Higher rates of e-cigarette and cannabis use did not lead to more e-cigarette or vaping-related lung injuries (EVALI), a US study has found.
Researchers from the Yale School of Public Health have found that higher rates of vaping and marijuana use are associated with fewer EVALI cases per capita.
Published in the journal Addiction, the study estimates the relationship between states’ total reported EVALI cases as of January 2020 and pre-outbreak rates of adult vaping and marijuana use.
Author of the study, Assistant Professor Abigail Friedman said: “If e-cigarette or marijuana use per se drove this outbreak, areas with more engagement in those behaviors should show a higher EVALI prevalence. This study finds the opposite result. Alongside geographic clusters of high EVALI prevalence states, these findings are more consistent with locally available e-liquids or additives driving the EVALI outbreak than a widely used, nationally-available product.”
The Centers for Disease Control and Prevention began a cross-state investigation into vaping-related lung injuries in August 2019, and has since confirmed over 2,800 cases and 68 deaths.
In February 2020, the CDC concluded its national updates, and officially classified vitamin E acetate, an additive long linked to EVALI and most common in THC e-liquids that are illicitly-sourced as a ‘primary cause of EVALI’.
The EVALI outbreak has motivated a variety of state and federal legislation to restrict sales of nicotine e-cigarettes, including a temporary ban on all e-cigarette sales in Massachusetts in late-2019 and bans on flavored e-cigarette sales in several states and localities.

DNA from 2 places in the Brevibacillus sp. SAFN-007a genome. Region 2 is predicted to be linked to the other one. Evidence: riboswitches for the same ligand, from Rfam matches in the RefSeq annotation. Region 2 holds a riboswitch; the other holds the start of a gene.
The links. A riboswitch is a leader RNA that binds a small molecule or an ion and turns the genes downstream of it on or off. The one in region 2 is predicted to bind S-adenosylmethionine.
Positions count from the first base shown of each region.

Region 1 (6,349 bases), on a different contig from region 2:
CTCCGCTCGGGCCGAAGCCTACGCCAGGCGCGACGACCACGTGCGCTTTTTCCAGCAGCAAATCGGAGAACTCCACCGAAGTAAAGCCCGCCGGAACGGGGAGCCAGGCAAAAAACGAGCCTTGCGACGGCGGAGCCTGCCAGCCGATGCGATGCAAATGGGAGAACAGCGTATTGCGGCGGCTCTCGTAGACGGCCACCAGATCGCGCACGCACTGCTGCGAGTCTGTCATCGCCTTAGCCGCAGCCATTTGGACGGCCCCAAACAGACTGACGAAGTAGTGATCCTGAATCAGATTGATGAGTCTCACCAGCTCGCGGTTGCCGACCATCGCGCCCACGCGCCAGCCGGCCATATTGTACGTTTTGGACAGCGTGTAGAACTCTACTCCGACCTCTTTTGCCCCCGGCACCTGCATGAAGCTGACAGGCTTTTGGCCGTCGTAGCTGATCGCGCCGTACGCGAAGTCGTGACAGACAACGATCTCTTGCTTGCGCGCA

However, if the goal was to reduce EVALI risks, the study suggests that those policies may have targeted the wrong behavior.
The five earliest states to legalize recreational marijuana—Alaska, California, Colorado, Oregon and Washington—all had less than one EVALI case per 100,000 residents aged 12 to 64.
None of the highest EVALI-prevalence states—Utah, North Dakota, Minnesota, Delaware and Indiana—allowed recreational marijuana use.
Friedman notes that two of the highest-prevalence states’ medical marijuana laws forbid smokable marijuana.
She added: “If this policy led some recreational marijuana smokers to switch to vaping THC, perhaps in order to avoid detection, it would have increased their likelihood of exposure to contaminated e-liquids when those came on the market. This may have contributed to the higher EVALI prevalence in those states.”
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